John McDonald & Chris Valasek: Practical Windows Heap Exploitation
Augustus Ballroom 5-6
About: As we all know, the era of the straightforward 4-byte overwrite is over. Heap exploitation has steadily increased in difficulty since its genesis in Solar Designer's ground-breaking Bugtraq post in July of 2000. This trend towards increasingly complicated exploitation is primarily a result of the widespread implementation of technical heap counter-measures in modern systems software. The effort required to write reliable heap exploits has steadily increased due to other factors as well: applications have become more and more multi-threaded to take advantage of trends in hardware, and -- in certain code -- memory corruption vulnerabilities have become more nuanced and unique as a result of common, straightforward vulnerability patterns slowly but surely being audited out of existence. The end result of all these defensive machinations is that now, more than ever, you need a fluid, application-aware approach to heap exploitation. The building blocks of such an approach are an extensive working knowledge of heap internals, an understanding of the contributing factors in heap determinism, various tactics for creating predictable patterns in heap memory, and, naturally, a collection of techniques for exploiting myriad different specific types of memory corruption in heap memory.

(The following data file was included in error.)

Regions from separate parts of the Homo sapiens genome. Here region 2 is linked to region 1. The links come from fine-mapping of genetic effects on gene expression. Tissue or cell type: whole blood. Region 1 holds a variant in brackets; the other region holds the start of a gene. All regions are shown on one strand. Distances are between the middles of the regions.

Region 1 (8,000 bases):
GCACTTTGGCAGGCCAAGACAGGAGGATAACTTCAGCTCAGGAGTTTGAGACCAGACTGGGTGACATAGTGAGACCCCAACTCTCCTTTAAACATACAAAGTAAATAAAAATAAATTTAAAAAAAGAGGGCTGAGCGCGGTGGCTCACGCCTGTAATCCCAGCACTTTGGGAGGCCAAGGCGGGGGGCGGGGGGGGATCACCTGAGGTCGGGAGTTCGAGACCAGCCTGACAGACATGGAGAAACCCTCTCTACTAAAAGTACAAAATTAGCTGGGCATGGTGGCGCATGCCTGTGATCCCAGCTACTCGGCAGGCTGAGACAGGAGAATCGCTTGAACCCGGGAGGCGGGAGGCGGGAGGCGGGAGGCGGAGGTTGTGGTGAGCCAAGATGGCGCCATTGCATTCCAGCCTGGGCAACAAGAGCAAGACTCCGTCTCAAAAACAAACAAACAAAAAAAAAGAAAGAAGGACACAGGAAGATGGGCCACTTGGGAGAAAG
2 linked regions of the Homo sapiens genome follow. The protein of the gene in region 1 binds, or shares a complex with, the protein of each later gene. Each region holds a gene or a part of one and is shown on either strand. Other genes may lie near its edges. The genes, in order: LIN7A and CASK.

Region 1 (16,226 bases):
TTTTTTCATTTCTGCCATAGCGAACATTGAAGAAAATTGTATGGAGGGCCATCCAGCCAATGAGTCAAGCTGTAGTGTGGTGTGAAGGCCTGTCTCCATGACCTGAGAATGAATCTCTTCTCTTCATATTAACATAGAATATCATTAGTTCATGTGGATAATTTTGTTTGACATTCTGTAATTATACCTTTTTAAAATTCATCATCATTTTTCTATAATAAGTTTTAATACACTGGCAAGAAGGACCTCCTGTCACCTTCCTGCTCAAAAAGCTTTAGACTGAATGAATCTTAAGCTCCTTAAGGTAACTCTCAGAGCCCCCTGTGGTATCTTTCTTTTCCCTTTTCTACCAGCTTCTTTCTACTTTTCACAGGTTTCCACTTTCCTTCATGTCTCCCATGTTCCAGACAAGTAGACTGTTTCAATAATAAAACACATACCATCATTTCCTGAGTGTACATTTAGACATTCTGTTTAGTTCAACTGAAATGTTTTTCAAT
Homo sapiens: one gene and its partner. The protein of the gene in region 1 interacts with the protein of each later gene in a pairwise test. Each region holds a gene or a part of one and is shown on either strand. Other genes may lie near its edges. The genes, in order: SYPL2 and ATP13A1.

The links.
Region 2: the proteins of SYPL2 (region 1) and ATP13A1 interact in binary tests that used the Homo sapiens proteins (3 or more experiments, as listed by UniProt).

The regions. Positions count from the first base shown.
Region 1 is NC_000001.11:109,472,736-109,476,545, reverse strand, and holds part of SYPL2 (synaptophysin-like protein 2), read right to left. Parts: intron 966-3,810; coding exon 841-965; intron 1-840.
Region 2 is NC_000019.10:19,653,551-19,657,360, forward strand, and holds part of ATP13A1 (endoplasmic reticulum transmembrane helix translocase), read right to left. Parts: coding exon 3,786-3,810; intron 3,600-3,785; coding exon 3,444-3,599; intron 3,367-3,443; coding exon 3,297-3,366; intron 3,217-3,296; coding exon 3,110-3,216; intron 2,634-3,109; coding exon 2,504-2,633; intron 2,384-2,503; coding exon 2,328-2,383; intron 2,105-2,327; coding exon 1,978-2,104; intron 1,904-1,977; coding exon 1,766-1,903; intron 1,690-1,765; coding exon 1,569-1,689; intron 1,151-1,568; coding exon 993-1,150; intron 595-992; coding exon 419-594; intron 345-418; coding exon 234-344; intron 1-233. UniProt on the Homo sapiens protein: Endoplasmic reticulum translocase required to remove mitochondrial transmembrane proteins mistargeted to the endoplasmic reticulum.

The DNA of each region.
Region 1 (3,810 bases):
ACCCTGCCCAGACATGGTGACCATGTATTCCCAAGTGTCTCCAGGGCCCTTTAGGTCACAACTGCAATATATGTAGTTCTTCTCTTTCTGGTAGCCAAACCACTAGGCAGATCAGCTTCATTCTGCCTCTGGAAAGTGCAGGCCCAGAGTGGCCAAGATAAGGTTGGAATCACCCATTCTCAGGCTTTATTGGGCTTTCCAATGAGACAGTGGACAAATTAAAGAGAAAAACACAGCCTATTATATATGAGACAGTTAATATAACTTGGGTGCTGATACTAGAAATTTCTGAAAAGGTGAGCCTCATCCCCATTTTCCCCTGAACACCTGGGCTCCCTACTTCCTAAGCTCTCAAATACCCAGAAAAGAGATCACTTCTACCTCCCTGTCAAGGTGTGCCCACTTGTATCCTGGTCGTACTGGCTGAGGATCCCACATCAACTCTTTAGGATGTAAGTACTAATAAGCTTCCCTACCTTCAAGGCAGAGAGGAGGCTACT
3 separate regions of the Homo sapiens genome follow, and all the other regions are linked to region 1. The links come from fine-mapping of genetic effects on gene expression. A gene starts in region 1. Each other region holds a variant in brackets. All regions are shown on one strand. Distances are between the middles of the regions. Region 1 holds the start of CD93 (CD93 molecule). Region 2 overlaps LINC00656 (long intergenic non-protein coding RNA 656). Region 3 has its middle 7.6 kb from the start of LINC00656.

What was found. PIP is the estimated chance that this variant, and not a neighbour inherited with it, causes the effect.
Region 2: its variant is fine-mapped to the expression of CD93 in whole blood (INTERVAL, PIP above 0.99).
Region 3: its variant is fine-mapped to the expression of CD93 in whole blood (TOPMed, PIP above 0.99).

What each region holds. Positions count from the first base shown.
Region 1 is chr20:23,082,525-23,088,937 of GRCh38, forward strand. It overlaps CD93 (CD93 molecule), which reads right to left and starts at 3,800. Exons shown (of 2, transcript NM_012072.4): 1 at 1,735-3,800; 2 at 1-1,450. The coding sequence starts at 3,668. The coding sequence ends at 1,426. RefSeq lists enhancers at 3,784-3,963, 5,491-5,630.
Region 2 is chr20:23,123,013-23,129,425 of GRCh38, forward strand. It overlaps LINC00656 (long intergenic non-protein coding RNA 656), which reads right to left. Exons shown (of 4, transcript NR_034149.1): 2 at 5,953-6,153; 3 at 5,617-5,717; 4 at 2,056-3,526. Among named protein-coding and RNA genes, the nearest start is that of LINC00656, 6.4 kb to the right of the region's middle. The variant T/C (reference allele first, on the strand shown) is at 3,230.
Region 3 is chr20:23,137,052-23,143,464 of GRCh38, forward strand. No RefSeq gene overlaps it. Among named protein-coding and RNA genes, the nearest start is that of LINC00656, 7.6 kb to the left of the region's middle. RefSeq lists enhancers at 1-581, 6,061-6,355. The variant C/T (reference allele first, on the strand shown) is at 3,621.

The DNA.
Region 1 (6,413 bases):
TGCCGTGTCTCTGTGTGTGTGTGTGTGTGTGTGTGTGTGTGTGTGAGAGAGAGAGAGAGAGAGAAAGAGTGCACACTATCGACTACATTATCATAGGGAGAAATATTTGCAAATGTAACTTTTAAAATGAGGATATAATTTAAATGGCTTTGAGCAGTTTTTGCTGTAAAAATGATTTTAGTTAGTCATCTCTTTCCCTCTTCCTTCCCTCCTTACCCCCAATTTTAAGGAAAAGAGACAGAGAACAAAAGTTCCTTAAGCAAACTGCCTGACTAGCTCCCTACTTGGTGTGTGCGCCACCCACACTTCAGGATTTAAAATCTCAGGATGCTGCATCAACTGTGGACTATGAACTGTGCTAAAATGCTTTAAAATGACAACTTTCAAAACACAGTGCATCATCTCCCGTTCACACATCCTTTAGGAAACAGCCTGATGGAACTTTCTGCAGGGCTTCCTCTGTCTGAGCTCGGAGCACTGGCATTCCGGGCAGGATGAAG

Our talk is chiefly concerned with developing this foundational knowledge, focusing on the practical challenges of heap exploitation on Windows XP SP3 and Server 2003. While Windows Vista is gaining market share and Windows 7 is on its way, the XP code base is still the most prevalent attack surface on the Internet. XP heap exploitation may not technically qualify as "